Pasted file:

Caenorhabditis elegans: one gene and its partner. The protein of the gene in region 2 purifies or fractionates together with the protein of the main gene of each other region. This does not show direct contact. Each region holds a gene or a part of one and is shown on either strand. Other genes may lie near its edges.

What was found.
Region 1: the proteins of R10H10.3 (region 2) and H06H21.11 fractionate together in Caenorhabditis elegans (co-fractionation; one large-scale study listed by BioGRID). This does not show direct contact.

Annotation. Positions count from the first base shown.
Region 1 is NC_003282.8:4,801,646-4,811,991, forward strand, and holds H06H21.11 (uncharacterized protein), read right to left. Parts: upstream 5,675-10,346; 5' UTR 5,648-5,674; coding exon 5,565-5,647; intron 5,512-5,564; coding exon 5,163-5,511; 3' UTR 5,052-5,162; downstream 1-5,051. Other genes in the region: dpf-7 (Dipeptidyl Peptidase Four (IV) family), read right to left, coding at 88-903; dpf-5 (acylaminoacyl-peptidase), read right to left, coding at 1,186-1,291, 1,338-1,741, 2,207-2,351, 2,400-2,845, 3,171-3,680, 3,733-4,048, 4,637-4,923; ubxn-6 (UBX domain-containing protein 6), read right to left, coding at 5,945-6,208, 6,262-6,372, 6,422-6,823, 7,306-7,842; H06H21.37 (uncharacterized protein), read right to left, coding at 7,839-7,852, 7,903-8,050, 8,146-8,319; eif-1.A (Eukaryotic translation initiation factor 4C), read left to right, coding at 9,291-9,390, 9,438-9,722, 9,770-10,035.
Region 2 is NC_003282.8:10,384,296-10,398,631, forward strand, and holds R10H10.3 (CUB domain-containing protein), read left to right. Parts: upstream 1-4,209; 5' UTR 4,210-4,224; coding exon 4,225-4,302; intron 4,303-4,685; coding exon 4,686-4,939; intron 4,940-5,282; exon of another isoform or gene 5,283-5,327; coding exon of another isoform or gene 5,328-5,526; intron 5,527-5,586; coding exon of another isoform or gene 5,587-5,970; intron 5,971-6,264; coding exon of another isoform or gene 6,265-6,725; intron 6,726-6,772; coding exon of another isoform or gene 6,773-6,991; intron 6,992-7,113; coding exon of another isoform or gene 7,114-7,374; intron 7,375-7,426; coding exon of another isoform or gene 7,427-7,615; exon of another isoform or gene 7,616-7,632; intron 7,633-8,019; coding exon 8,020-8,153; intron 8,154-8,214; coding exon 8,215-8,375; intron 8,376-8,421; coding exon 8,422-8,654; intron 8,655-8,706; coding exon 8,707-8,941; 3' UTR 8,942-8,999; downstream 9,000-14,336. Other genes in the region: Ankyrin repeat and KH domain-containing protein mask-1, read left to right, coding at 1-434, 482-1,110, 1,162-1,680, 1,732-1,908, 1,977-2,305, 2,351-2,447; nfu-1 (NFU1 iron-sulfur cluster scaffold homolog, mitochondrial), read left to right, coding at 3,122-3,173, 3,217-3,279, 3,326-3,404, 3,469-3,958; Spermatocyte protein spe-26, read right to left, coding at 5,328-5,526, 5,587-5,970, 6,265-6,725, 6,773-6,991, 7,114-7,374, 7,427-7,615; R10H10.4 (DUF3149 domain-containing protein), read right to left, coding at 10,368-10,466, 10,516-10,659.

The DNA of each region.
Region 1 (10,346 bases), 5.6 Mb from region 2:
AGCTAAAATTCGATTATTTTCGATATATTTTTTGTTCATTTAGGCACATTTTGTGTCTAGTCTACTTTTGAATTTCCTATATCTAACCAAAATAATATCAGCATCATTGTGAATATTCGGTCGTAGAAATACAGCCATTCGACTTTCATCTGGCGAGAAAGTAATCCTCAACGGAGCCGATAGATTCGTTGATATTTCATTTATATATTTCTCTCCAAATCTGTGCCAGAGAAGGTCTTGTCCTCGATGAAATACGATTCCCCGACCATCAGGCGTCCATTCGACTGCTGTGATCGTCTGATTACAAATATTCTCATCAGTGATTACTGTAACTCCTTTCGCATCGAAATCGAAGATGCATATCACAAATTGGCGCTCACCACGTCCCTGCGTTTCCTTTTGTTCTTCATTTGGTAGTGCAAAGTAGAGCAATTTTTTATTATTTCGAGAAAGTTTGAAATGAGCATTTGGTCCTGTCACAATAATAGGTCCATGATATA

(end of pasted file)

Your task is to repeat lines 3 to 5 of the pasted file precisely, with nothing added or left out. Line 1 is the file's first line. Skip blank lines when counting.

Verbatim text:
Region 1: the proteins of R10H10.3 (region 2) and H06H21.11 fractionate together in Caenorhabditis elegans (co-fractionation; one large-scale study listed by BioGRID). This does not show direct contact.

Annotation. Positions count from the first base shown.
Region 1 is NC_003282.8:4,801,646-4,811,991, forward strand, and holds H06H21.11 (uncharacterized protein), read right to left. Parts: upstream 5,675-10,346; 5' UTR 5,648-5,674; coding exon 5,565-5,647; intron 5,512-5,564; coding exon 5,163-5,511; 3' UTR 5,052-5,162; downstream 1-5,051. Other genes in the region: dpf-7 (Dipeptidyl Peptidase Four (IV) family), read right to left, coding at 88-903; dpf-5 (acylaminoacyl-peptidase), read right to left, coding at 1,186-1,291, 1,338-1,741, 2,207-2,351, 2,400-2,845, 3,171-3,680, 3,733-4,048, 4,637-4,923; ubxn-6 (UBX domain-containing protein 6), read right to left, coding at 5,945-6,208, 6,262-6,372, 6,422-6,823, 7,306-7,842; H06H21.37 (uncharacterized protein), read right to left, coding at 7,839-7,852, 7,903-8,050, 8,146-8,319; eif-1.A (Eukaryotic translation initiation factor 4C), read left to right, coding at 9,291-9,390, 9,438-9,722, 9,770-10,035.